Media Law And Ethics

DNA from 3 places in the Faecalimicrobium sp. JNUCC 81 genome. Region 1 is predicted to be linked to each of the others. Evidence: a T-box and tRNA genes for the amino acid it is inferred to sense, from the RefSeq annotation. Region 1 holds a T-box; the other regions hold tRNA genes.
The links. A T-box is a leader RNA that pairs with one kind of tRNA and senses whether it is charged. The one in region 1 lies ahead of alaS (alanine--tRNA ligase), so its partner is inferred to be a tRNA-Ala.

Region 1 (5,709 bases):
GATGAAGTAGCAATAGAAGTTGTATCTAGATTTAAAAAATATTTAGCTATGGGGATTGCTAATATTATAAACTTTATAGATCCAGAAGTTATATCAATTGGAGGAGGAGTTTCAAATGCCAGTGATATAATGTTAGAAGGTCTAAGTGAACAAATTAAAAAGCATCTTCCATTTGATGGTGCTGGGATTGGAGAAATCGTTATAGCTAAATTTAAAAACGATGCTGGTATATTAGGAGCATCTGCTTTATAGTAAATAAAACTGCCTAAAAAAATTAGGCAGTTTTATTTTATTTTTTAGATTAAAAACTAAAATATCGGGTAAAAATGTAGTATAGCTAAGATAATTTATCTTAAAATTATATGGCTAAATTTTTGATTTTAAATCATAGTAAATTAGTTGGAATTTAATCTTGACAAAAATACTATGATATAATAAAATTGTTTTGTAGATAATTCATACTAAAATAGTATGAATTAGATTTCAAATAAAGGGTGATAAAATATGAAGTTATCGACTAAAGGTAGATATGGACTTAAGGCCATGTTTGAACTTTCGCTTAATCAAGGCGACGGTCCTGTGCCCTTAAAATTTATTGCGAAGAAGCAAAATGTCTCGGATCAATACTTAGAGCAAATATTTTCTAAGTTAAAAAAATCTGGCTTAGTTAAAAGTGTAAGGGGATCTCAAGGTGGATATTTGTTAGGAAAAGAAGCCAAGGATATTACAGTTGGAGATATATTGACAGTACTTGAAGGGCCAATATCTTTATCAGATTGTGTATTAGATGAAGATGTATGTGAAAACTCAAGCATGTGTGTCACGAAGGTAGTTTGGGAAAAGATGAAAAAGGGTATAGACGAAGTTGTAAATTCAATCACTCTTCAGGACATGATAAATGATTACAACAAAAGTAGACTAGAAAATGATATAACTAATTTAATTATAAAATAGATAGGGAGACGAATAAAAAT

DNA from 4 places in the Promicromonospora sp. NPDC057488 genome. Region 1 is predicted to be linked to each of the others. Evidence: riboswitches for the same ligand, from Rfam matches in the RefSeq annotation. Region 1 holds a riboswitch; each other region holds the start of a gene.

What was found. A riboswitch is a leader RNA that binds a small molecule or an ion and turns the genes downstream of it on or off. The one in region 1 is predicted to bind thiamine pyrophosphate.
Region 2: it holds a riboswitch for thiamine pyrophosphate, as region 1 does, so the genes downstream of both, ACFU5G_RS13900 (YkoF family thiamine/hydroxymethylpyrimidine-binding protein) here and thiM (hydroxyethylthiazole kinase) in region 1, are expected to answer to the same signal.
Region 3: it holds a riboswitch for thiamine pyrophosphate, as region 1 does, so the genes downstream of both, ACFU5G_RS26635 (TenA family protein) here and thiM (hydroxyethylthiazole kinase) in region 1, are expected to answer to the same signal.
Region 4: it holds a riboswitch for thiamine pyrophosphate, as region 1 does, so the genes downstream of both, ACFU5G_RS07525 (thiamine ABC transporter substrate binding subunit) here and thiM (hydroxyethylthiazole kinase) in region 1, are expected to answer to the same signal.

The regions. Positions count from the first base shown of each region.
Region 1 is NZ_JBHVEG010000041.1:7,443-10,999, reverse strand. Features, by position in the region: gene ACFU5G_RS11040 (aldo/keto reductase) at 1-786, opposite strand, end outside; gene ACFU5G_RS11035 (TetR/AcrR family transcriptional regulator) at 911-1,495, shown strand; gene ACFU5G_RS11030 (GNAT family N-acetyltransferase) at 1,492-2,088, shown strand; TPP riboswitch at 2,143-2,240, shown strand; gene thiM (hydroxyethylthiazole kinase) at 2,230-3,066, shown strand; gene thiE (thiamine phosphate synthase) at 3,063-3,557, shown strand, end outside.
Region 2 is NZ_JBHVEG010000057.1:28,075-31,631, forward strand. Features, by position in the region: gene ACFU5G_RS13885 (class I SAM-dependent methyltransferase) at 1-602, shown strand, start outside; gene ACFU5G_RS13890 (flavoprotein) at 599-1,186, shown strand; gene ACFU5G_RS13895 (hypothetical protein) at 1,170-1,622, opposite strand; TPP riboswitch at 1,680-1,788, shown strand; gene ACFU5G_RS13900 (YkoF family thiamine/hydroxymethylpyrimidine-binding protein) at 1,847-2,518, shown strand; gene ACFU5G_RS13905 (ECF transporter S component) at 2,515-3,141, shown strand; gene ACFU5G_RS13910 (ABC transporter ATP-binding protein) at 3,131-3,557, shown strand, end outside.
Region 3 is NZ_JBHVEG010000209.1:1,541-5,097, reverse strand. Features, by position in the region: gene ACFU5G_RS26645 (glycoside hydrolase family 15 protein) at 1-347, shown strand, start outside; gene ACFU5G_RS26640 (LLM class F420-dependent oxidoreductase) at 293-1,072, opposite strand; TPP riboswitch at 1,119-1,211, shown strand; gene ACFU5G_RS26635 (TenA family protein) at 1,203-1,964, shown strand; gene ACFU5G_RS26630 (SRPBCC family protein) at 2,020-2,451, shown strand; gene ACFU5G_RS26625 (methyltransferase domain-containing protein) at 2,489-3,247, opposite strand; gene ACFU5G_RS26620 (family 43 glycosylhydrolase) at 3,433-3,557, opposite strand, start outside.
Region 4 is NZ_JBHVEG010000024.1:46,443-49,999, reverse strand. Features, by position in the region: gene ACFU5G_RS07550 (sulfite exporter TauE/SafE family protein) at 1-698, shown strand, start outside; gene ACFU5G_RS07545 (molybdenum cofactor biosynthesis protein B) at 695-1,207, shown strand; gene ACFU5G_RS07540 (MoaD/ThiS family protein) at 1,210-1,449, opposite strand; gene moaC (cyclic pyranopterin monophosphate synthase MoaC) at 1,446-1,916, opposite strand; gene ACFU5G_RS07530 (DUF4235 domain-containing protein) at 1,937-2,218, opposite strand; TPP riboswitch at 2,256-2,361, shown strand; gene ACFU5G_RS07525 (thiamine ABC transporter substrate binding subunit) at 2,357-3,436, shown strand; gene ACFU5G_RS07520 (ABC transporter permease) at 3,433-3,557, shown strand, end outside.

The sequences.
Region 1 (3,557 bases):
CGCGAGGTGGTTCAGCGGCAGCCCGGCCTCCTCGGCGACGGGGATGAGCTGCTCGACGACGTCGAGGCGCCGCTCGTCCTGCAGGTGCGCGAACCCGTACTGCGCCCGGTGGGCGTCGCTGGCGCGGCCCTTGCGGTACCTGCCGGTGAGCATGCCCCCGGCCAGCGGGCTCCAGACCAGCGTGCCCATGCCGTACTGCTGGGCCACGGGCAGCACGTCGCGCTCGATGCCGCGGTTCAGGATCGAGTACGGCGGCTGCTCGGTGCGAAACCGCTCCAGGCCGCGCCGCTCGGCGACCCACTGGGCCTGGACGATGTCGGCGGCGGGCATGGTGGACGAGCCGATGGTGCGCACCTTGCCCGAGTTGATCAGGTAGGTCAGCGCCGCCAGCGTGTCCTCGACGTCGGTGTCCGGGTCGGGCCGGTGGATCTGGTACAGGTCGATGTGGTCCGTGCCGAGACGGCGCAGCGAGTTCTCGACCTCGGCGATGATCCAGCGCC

Mass media is one of the biggest perception builders in the world today. Whether it is through television, newspapers or cinema, media has the power to take control of a person’s perception regarding a certain person or incident. This a very huge responsibility and the media is bound to follow certain ethical guidelines in order to exercise their duty of showcasing the truth as it, in a responsible manner. Every country has a different set of media ethics and values to follow in order for it’s media to gain credibility amongst it’s people. However there are many instances when media goes overboard and sensationalises news to get higher ratings and advertisements amongst other things. One such case, where media played a sensationalist role and led to alot of misinformation was the car crash of Princess Diana. The media took control of the narrative and claimed that the accident took place due to a car chase between Princess Diana’s and a pack of paparazzi. The investigations into the matter and cause of death led to the reveal that the media was far from the truth and had reported the event in an irresponsible manner. Another similar case of such a violation, whereby an event is reported inaccurately or the nature of reporting propagates feelings of discontent and upheaval in society, is from Pakistan. It is the case of the assasination of Benazir Bhutto. The reporting by media around the assasination was highly false and mostly fabricated. The nature of reporting also led to mass riots across the whole country for more than 24 hours. If not handled appropriately, the power that media possesses can indeed be deadly.